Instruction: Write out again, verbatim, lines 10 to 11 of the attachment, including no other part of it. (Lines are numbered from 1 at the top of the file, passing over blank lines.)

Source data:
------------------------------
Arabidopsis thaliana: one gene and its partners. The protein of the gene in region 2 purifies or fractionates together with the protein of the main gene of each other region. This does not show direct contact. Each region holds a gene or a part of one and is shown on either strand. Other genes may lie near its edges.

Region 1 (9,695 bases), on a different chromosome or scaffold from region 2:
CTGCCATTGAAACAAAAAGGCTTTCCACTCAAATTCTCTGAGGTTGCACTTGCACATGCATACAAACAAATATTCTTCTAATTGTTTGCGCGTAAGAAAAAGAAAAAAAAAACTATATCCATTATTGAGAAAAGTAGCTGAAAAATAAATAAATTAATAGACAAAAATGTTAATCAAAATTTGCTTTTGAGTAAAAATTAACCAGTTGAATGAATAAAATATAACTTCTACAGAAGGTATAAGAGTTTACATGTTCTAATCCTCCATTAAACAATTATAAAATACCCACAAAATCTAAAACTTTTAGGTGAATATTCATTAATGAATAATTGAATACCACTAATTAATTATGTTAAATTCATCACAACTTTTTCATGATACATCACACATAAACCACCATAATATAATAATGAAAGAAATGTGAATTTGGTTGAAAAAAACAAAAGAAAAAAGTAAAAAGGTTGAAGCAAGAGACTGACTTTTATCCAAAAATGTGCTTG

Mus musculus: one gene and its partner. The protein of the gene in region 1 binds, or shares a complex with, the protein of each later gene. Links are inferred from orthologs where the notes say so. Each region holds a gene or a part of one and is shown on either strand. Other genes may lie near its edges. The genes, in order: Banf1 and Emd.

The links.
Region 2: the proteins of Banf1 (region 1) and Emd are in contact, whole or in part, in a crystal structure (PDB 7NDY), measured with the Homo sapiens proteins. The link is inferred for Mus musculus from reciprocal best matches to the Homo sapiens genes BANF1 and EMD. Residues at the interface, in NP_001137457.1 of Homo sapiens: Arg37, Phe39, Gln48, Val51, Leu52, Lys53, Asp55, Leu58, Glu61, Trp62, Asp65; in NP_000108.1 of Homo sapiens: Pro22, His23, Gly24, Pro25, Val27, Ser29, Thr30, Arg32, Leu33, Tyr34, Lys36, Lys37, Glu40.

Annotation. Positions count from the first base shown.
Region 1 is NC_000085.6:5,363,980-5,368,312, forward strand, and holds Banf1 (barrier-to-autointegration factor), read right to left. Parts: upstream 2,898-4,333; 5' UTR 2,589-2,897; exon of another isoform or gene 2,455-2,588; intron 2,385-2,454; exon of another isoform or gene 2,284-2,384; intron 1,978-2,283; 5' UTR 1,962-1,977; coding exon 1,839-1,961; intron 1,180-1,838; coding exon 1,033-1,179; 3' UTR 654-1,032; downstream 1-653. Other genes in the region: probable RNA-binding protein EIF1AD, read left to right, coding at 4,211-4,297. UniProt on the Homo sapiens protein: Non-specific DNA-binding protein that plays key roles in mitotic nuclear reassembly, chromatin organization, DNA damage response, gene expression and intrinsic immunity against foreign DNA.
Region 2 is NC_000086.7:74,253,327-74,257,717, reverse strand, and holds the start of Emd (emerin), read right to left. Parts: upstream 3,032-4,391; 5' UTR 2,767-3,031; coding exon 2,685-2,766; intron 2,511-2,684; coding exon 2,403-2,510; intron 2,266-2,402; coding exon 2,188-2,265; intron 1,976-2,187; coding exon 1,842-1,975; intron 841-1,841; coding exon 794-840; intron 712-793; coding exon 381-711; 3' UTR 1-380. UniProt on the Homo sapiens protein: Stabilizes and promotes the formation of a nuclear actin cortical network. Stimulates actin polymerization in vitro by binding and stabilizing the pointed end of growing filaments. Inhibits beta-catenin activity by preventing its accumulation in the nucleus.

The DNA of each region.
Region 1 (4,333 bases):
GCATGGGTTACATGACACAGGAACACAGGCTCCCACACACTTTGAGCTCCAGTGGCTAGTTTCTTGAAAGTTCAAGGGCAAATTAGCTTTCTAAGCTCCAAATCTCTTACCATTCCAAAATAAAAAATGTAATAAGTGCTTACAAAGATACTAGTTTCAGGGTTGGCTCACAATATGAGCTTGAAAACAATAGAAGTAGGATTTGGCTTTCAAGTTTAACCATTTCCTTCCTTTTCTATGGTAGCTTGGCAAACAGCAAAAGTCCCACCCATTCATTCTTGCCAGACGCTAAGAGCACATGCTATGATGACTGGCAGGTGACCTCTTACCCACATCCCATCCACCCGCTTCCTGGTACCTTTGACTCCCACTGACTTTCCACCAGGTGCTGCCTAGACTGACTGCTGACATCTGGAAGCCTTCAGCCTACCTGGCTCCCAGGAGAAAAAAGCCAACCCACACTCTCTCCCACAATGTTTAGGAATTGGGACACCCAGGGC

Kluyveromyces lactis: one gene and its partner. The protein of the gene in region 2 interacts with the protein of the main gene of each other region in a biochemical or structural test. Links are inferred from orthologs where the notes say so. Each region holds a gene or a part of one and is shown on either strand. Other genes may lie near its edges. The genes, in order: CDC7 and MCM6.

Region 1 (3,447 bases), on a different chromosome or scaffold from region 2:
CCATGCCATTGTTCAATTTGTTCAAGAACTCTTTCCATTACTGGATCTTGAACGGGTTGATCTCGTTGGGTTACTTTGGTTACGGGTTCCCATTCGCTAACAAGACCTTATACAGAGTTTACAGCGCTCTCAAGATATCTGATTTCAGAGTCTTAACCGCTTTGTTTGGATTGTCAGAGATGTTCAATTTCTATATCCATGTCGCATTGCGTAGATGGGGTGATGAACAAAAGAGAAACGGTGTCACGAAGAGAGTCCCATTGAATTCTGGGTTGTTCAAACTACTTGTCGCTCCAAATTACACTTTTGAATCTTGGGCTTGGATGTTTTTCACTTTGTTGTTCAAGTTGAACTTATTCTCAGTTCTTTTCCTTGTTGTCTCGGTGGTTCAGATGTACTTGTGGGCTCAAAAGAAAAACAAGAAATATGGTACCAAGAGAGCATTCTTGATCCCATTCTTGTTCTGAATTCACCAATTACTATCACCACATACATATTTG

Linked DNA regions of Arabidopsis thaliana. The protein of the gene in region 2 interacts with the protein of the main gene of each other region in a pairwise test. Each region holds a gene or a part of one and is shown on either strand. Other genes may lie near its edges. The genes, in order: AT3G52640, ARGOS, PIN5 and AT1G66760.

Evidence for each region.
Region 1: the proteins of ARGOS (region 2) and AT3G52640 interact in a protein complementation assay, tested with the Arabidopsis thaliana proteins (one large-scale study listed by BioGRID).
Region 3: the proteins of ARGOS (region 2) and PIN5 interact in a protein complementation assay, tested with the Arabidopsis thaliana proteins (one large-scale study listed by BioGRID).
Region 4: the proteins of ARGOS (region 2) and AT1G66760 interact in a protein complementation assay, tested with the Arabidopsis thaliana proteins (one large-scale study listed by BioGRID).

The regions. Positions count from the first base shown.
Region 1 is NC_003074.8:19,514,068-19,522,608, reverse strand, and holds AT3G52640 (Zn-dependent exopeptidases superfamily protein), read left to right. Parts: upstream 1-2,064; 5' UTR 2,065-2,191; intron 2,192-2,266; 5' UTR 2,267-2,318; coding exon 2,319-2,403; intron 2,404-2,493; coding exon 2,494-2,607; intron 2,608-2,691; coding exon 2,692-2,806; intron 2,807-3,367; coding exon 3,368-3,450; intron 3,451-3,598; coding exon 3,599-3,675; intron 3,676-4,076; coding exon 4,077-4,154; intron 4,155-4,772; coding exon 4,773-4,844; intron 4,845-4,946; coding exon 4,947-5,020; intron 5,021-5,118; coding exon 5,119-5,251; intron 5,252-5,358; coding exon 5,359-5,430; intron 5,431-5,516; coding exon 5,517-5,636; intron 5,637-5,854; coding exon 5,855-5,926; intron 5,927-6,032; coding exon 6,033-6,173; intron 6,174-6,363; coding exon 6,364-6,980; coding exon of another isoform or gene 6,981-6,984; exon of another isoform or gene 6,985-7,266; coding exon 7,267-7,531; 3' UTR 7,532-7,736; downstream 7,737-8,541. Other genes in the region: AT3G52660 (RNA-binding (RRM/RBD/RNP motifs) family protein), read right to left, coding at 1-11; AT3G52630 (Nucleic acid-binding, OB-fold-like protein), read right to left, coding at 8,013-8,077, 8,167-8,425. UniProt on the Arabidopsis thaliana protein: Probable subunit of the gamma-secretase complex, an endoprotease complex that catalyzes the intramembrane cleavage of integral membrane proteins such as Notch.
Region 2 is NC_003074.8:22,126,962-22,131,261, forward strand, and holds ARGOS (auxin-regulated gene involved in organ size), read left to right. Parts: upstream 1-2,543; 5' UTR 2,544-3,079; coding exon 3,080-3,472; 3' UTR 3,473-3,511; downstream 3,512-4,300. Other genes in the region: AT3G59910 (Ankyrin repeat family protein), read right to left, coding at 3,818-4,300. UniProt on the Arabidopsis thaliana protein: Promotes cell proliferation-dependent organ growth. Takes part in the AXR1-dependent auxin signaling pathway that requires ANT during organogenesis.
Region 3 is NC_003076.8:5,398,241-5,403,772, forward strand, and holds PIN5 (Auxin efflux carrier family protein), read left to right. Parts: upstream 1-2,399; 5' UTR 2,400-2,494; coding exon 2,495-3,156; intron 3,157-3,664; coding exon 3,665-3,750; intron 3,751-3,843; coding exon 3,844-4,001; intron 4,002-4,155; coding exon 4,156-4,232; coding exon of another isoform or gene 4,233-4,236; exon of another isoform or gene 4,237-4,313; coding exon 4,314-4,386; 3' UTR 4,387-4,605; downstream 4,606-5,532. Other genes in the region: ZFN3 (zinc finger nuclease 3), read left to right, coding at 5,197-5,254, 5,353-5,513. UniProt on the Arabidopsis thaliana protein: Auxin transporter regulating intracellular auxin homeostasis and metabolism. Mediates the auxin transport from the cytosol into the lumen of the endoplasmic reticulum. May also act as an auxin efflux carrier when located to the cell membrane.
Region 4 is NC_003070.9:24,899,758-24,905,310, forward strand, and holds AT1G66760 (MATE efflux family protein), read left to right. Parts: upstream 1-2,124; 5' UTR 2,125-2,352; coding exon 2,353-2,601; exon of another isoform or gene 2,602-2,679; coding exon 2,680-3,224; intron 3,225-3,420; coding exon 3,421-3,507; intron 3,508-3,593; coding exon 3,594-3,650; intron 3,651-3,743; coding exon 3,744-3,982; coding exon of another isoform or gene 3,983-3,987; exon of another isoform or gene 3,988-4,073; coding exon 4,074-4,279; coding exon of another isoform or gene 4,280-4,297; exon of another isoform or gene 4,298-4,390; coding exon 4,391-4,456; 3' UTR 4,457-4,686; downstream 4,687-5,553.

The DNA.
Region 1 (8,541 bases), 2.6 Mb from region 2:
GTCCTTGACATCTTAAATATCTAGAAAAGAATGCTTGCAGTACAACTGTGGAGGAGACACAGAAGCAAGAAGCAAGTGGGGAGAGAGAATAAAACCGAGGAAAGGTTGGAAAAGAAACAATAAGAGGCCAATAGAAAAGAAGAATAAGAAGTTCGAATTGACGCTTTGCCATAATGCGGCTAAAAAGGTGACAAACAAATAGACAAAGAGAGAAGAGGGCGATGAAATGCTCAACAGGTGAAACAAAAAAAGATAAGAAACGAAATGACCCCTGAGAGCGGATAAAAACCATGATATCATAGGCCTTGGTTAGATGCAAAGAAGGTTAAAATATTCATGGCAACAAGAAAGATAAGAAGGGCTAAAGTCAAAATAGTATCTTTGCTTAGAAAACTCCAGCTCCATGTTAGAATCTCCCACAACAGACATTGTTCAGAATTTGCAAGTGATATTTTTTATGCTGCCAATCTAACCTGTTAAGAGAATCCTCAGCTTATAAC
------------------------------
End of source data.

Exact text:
The DNA of each region.
Region 1 (4,333 bases):